There are some skills that people develop and nurture to be efficient, productive and successful in a flexible/remote work environment, especially with the shifts in work styles that new technology is bringing about. Hiring managers face the unprecedented challenge of identifying the most important skills candidates must have to fit correctly with a remote or hybrid organization.

Communication, written and spoken, is a key competency that involves becoming an effective communicator of ideas while also being able to absorb and synthesize information readily. This includes asking the right question and getting what you need from phone calls, emails and instant messages in an efficient manner, as well as being able to describe your own working scenarios clearly.

People have access to an endless flow of information that can be accessed in seconds. Being able to curate that information, understand it, analyze it and transmit it in simple straightforward ways is key to being successful. If you can’t communicate complex concepts in a few sentences that anyone can understand, you probably don’t understand it yourself.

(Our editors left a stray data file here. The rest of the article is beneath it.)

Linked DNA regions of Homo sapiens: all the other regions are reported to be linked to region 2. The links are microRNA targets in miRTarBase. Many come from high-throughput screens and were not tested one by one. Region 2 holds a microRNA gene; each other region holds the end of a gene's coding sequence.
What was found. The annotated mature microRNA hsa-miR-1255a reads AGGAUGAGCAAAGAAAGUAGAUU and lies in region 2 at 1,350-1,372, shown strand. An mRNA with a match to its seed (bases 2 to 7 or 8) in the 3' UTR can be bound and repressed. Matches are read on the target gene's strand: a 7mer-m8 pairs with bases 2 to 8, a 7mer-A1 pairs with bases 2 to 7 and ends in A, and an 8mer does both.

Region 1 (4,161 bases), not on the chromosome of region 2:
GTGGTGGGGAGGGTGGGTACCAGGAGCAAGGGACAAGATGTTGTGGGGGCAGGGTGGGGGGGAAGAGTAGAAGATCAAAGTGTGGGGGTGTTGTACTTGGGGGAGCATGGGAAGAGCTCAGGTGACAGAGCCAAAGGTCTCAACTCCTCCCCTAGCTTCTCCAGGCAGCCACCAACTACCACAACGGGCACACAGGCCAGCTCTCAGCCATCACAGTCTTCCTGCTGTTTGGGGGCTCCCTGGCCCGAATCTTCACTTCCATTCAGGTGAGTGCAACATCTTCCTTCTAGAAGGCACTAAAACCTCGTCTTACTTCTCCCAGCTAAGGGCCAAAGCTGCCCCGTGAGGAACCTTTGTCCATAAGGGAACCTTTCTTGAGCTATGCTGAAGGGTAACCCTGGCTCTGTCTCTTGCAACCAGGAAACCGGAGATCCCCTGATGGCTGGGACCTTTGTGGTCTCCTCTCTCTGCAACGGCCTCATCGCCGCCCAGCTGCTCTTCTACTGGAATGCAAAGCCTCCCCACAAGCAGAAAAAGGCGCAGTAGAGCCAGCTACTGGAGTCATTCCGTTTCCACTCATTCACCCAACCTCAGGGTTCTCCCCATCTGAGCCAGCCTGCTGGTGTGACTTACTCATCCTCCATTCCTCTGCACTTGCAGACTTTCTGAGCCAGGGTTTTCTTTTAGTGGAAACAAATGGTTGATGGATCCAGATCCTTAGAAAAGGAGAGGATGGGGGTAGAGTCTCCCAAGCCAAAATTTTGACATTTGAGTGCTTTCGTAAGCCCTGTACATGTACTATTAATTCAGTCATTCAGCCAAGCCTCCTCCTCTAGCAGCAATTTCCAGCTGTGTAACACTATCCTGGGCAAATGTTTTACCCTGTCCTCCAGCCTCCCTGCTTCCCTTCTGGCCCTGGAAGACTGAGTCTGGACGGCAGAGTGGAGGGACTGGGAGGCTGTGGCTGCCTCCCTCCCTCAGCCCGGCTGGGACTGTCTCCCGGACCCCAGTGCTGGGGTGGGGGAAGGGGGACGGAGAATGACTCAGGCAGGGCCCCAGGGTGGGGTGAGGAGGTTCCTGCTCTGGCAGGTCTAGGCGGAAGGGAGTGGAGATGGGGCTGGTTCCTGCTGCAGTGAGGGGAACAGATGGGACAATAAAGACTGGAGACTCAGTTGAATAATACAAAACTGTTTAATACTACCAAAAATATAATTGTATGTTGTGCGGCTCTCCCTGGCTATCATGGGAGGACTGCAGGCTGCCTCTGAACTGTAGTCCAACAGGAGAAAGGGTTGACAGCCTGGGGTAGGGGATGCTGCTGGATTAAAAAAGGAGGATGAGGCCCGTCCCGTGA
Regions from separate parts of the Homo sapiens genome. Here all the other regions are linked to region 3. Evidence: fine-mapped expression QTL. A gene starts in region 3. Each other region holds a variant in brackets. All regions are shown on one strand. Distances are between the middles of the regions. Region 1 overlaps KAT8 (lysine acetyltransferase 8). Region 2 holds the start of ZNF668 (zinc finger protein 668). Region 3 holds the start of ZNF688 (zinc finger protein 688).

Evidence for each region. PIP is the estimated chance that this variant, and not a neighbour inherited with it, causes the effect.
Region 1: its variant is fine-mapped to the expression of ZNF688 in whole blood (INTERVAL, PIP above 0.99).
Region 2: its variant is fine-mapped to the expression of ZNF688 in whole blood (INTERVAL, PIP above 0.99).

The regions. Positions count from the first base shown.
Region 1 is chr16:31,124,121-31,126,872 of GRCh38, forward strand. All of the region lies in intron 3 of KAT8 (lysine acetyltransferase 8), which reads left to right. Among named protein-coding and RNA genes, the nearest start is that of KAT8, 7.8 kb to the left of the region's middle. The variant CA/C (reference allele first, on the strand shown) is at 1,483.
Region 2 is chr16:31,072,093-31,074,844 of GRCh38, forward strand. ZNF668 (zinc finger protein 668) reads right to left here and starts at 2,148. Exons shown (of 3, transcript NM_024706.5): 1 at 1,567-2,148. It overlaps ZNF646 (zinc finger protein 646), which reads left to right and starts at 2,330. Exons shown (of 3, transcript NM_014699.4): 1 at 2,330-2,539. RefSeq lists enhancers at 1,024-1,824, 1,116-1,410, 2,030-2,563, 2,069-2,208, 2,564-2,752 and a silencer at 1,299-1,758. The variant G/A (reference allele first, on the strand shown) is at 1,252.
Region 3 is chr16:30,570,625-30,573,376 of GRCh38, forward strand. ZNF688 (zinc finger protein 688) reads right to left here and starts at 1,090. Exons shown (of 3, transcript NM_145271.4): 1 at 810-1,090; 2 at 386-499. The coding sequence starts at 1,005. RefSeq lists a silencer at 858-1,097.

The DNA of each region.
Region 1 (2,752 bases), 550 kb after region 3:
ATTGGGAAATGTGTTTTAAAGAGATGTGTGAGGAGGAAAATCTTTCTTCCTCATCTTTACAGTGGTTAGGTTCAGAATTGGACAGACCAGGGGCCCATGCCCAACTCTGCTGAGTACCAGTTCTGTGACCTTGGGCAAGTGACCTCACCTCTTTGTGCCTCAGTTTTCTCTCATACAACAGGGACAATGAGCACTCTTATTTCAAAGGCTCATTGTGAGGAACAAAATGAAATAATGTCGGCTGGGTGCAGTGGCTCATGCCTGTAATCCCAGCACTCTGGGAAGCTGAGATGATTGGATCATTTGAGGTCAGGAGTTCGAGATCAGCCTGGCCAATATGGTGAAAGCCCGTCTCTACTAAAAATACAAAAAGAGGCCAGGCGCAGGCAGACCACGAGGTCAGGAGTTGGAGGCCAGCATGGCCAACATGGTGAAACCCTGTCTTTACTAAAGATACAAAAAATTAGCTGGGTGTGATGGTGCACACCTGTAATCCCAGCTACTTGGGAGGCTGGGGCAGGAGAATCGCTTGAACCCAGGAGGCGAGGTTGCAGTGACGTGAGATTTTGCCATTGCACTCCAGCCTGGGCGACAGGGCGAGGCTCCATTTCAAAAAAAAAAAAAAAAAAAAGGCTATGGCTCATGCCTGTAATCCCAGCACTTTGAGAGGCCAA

Writing plays an important role here, too. Many companies are adopting text-based communication systems such as Slack that involve communicating with others in written form. Not being able to ink your ideas into well-written sentences can bring about many problems. 

Strong interpersonal skills, such as empathy, collaboration and conflict management, are of vital importance in today’s working world. Despite being in the office less or even not at all, fostering strong working relationships has never been more important. Working remotely can be isolating and it can be hard for employees to feel like part of a community, especially in a time where social issues hold such prevalence. Furthermore, not being face to face with coworkers makes it even more difficult to solve conflicts, give feedback with candor and solve disputes.